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Michelle Obama Reveals She & Barack Went To Couples Therapy, Because No Relationship Is Perfect

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So many people grew up influenced heavily by the idea of fairytale romances. Culture has done little in past decades to inform and educate people about what long-term, monogamous relationships really look like, let alone how to function and thrive within them. Now, even though there's so much more transparent conversation about the challenges and triumphs of marriage, there are still unrealistic ideas floating around, and some people are tired of sitting idly while they perpetuate. In her new memoir, Michelle Obama revealed that she and Barack went to couples therapy, and explained that she wants to debunk the idea of "relationship goals" as a whole.

In her forthcoming memoir, Becoming, Obama opens up about what life has been like in the public eye for the majority of the past decade. She also reveals details of her personal life that have never been discussed before, chief among them regarding her marriage and kids, as ELLE reported.

However, one particular revelation is really striking a chord with some people. The Cut reported that Obama opened up to Oprah Winfrey in an OWN special set to air Nov. 15 about why she and Barack — who are often seen as a "perfect" couple — had to go through marriage counseling to work through their issues. It's important not only as a reminder that it's normal to have ups and downs in a relationship, but also that seeking help to navigate them is one of the healthiest and most productive things you can do for your life.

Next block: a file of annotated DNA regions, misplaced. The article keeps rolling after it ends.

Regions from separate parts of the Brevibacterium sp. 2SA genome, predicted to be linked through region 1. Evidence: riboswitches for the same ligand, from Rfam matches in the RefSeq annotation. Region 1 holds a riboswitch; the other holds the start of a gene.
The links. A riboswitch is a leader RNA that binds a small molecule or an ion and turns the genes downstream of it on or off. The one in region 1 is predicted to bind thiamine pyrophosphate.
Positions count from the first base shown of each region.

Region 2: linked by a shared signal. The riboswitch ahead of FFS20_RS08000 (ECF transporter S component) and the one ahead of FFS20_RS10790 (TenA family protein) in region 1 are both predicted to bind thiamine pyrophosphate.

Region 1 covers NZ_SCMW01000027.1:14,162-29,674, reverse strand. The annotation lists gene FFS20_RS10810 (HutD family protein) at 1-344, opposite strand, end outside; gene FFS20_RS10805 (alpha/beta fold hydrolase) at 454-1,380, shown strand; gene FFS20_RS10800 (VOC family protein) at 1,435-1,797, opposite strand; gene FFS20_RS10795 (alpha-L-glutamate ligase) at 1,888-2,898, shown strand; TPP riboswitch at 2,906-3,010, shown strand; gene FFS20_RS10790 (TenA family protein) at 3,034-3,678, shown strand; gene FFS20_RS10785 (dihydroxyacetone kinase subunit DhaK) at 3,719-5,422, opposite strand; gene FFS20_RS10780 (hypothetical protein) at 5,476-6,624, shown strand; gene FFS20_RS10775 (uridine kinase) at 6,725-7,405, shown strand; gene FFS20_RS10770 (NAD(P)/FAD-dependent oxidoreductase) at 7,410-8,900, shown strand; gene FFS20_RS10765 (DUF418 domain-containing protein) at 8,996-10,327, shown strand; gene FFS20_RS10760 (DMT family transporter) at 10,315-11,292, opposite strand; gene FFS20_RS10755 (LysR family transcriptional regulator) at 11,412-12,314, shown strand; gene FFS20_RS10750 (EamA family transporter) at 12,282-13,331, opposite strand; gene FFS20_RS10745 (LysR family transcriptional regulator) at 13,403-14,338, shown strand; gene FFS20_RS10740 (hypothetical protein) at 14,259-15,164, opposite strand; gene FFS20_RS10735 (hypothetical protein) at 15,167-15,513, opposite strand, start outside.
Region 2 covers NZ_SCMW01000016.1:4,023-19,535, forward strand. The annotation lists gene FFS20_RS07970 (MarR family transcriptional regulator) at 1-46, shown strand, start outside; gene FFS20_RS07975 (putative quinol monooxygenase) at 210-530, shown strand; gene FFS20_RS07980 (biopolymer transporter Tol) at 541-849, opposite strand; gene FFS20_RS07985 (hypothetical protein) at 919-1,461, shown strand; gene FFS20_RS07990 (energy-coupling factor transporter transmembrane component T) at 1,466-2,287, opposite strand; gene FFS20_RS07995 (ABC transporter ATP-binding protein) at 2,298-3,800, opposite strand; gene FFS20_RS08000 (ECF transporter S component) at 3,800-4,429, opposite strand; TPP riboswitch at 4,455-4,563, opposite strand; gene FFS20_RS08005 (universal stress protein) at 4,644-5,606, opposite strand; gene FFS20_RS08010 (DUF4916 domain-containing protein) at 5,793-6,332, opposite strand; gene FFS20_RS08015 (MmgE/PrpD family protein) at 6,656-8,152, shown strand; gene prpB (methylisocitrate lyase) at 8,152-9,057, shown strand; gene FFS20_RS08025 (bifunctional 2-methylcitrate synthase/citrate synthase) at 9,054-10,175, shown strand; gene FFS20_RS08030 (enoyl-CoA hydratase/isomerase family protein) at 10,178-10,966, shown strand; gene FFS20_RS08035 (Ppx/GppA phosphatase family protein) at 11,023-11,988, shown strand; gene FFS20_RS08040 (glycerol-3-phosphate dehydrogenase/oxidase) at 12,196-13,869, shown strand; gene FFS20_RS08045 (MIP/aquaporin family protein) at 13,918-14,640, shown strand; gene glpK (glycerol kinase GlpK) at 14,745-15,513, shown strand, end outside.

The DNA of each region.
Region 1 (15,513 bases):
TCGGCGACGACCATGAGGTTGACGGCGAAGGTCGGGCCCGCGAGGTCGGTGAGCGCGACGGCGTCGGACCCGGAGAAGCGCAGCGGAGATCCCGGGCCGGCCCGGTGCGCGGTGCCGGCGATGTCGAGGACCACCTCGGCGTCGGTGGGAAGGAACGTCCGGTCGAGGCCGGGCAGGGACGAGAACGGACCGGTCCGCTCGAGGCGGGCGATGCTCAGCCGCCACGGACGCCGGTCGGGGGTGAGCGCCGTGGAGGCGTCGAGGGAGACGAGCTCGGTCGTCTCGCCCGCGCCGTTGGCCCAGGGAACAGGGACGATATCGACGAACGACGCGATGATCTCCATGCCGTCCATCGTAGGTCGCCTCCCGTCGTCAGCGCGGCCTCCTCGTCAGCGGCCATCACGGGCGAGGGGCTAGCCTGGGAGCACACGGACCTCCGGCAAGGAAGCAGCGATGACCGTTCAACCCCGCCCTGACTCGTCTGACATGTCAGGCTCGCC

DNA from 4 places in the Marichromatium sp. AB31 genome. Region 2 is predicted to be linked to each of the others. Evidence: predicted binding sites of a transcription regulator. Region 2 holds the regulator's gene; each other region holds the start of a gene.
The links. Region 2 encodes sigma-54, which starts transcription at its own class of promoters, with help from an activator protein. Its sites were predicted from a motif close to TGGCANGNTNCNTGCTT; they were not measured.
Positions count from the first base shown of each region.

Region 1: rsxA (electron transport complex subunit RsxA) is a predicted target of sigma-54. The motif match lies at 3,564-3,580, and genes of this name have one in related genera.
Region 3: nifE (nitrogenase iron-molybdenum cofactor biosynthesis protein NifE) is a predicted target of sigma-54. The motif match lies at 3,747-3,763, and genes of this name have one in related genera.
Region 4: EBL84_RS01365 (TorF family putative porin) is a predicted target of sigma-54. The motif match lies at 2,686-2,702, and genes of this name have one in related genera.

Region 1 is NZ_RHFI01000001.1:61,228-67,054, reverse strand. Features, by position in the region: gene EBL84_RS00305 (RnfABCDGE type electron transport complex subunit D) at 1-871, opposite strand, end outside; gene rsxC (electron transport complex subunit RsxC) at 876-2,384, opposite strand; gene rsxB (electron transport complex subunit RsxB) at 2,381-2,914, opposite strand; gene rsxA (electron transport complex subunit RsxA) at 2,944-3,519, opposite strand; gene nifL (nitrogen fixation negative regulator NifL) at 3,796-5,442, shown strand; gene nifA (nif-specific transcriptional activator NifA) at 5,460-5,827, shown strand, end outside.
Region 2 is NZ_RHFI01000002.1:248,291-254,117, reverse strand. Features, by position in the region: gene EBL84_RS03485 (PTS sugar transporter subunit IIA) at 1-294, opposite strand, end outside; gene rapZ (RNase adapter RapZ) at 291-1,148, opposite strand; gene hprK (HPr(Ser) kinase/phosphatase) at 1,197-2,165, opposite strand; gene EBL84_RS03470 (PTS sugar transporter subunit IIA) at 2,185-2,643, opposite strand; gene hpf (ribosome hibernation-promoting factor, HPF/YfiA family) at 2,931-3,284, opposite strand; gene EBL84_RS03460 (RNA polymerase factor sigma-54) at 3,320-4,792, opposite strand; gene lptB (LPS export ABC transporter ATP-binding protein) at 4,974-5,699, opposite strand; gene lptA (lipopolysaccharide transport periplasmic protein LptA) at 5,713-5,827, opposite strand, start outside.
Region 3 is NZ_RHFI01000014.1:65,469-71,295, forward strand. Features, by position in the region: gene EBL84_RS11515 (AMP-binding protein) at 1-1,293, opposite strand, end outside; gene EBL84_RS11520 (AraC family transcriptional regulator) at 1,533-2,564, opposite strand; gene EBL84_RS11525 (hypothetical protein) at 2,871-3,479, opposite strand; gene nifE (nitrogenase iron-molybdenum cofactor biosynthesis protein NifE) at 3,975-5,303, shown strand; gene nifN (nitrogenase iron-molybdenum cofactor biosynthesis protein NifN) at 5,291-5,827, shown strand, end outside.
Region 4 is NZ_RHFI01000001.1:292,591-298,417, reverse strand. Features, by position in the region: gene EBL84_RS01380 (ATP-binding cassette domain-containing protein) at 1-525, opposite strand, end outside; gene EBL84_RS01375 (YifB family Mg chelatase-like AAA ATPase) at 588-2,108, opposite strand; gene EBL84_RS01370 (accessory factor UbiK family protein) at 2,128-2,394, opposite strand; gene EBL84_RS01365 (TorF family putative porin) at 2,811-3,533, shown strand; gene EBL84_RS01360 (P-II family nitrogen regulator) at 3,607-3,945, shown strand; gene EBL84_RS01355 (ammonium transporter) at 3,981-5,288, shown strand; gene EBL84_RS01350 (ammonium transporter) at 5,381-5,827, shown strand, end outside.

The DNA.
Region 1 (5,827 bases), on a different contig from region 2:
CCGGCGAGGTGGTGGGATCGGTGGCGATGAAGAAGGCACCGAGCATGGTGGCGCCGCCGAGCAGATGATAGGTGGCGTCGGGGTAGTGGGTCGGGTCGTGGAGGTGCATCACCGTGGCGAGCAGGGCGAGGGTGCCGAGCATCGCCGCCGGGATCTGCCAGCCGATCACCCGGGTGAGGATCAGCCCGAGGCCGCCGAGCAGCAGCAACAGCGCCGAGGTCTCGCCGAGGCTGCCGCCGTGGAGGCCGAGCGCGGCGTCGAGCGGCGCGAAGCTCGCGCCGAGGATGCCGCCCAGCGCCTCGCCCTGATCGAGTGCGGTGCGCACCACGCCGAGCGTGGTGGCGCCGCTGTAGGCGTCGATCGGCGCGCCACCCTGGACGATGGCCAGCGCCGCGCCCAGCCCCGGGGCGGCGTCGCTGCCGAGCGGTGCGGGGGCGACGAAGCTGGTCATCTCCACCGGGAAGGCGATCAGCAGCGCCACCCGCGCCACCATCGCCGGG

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Obama reportedly wrote that when she and her husband had to go through therapy, it was because they had different ideas of what "love" meant. According to The Cut, she found herself surprised to learn that therapy wasn't about proving one person right and the other wrong, rather, learning how to meet each other's needs. According to the Oprah Magazine, she began:

You go because you think the counselor is going to help you make your case against the other person. 'Would you tell him about himself?!' And lo and behold, counseling wasn’t that at all. It was about me exploring my sense of happiness. What clicked in me was that I need support and I need some from him. But I needed to figure out how to build my life in a way that works for me.

She continued to explain that given her husband's career path, she often felt "vulnerable" and "alone," as he had to travel extensively, which is something she was not used to.

I feel vulnerable all the time. And I had to learn how to express that to my husband, to tap into those parts of me that missed him — and the sadness that came from that — so that he could understand. He didn’t understand distance in the same way. You know, he grew up without his mother in his life for most of his years, and he knew his mother loved him dearly, right? I always thought love was up close. Love is the dinner table, love is consistency, it is presence. So I had to share my vulnerability and also learn to love differently. It was an important part of my journey of becoming. Understanding how to become us.

This was not the first revelation made in the book. In fact, Obama made headlines a few weeks ago for openly talking about how she used IVF to conceive her daughters, Malia and Sasha.

Not only did she reveal that she and Barack needed to use fertility treatments to conceive their daughters, she also opened up about enduring a miscarriage. "I felt lost and alone, and I felt like I failed," CNN reported Obama told Robin Roberts in on Good Morning America. "I didn't know how common miscarriages were, because we don't talk about them. We sit in our own pain, thinking that somehow we're broken."

All in all, Obama is an icon and game-changer, if for nothing else than the fact that she is always willing to be honest and real, and help young women see their own lives with more clarity.